For a second straight month, existing home sales fell by a substantial margin due to a combination of falling demand and ongoing weakness on the supply side. November home sales slid 31.7% compared to November 2021. Although demand moderated due to declining affordability, the low inventory levels kept upward pressure on prices, with the median price increasing 8.3% to $259,950 over the past 12 months.
Year-to-date sales are down 12.9% compared to the January-through-November period in 2021, and the median price rose 10% to $265,000 over that same period. We need to remember that 2021 was a record year for home sales, so some cooling was expected.
Supply problems persist. Total listings dropped 21.8% between November 2021 and November 2022, and new listings fell 22.1% over that period. New listings for November were 17.7% lower than sales for the month, which is why months of supply continued to decline statewide.
There were just 2.3 months of available supply in November, down from 2.6 months a year earlier. The tightest supply was seen in the more urban areas. Metropolitan counties, which are associated with the larger cities in the state, had 2.2 months of supply, whereas smaller micropolitan cities and towns had 2.3 months of supply. There was slightly more supply in rural areas, which had 3.1 months of available supply. Note that all these areas saw months of supply fall over the past 12 months, and all are well below the six months of supply that would indicate a balanced market.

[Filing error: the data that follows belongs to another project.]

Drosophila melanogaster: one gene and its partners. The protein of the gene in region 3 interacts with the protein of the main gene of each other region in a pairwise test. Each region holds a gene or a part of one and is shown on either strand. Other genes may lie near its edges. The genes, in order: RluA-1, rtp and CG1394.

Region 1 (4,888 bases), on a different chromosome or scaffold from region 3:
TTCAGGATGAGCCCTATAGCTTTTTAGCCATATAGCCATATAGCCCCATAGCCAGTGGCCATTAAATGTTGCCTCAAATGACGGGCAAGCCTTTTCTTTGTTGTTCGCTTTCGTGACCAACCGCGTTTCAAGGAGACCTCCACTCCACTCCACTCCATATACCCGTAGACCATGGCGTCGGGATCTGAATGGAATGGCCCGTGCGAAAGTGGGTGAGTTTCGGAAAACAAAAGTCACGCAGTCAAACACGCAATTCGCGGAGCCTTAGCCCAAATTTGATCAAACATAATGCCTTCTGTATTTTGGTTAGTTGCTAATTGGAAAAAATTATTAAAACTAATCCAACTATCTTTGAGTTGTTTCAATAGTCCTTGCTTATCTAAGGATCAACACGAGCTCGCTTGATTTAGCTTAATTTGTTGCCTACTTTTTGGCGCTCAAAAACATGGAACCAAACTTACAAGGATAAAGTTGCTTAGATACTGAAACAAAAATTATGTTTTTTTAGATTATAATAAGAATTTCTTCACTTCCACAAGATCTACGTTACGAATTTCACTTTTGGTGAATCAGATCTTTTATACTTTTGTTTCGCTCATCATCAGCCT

The combination of rising home prices and rising mortgage rates has taken a heavy toll on affordability, which fell 33.8% between November 2021 and November 2022. The Wisconsin Housing Affordability Index is the percent of the median-priced home that a buyer with median family income qualifies to purchase, assuming a 20% down payment, and the remaining balance financed with a 30-year fixed-rate mortgage at the rates available at the time of purchase. The index dropped from 207% last November to just 137% in November 2022.
Even with softer demand and hence fewer buyers, the weakness on the supply side has resulted in homes moving quickly. Over the past 12 months, average days on the market dropped 5.6% from 71 days in November 2021 to 67 months this past November.
Analysis from the experts
Lower Affordability Softens Housing Demand
"November 2021 was the strongest November sales on record, so some decline in sales was to be expected. However, that doesn’t diminish the significant role played by higher mortgage rates, which resulted in much lower affordability and forced some buyers out of the market."
Brad Lois, 2022 Chairman of the Board of Directors, Wisconsin REALTORS® Association
Inflation Trending Down but Remains Well Above Target Rate
"Headline inflation improved again in November, falling from 7.7% in October to 7.1% last month. Slower home price appreciation and lower energy prices certainly helped, but the Fed must continue its short-term rate hikes to slow the economy enough to tame inflation. It signaled its determination to return inflation closer to its target rate of 2% by raising the Federal Funds Rate another half percent in December. We expect to see more rate hikes in 2023."
Dave Clark, Marquette University Economist and WRA Consultant
Demand Will Rebound Once Affordability Improves
"There is still unmet housing demand by millennials who transitioned to owner-occupied housing later than earlier generations. Once mortgage rates begin falling and affordability improves, we expect millennial housing demand to strengthen."
Michael Theo, President & CEO, Wisconsin REALTORS® Association
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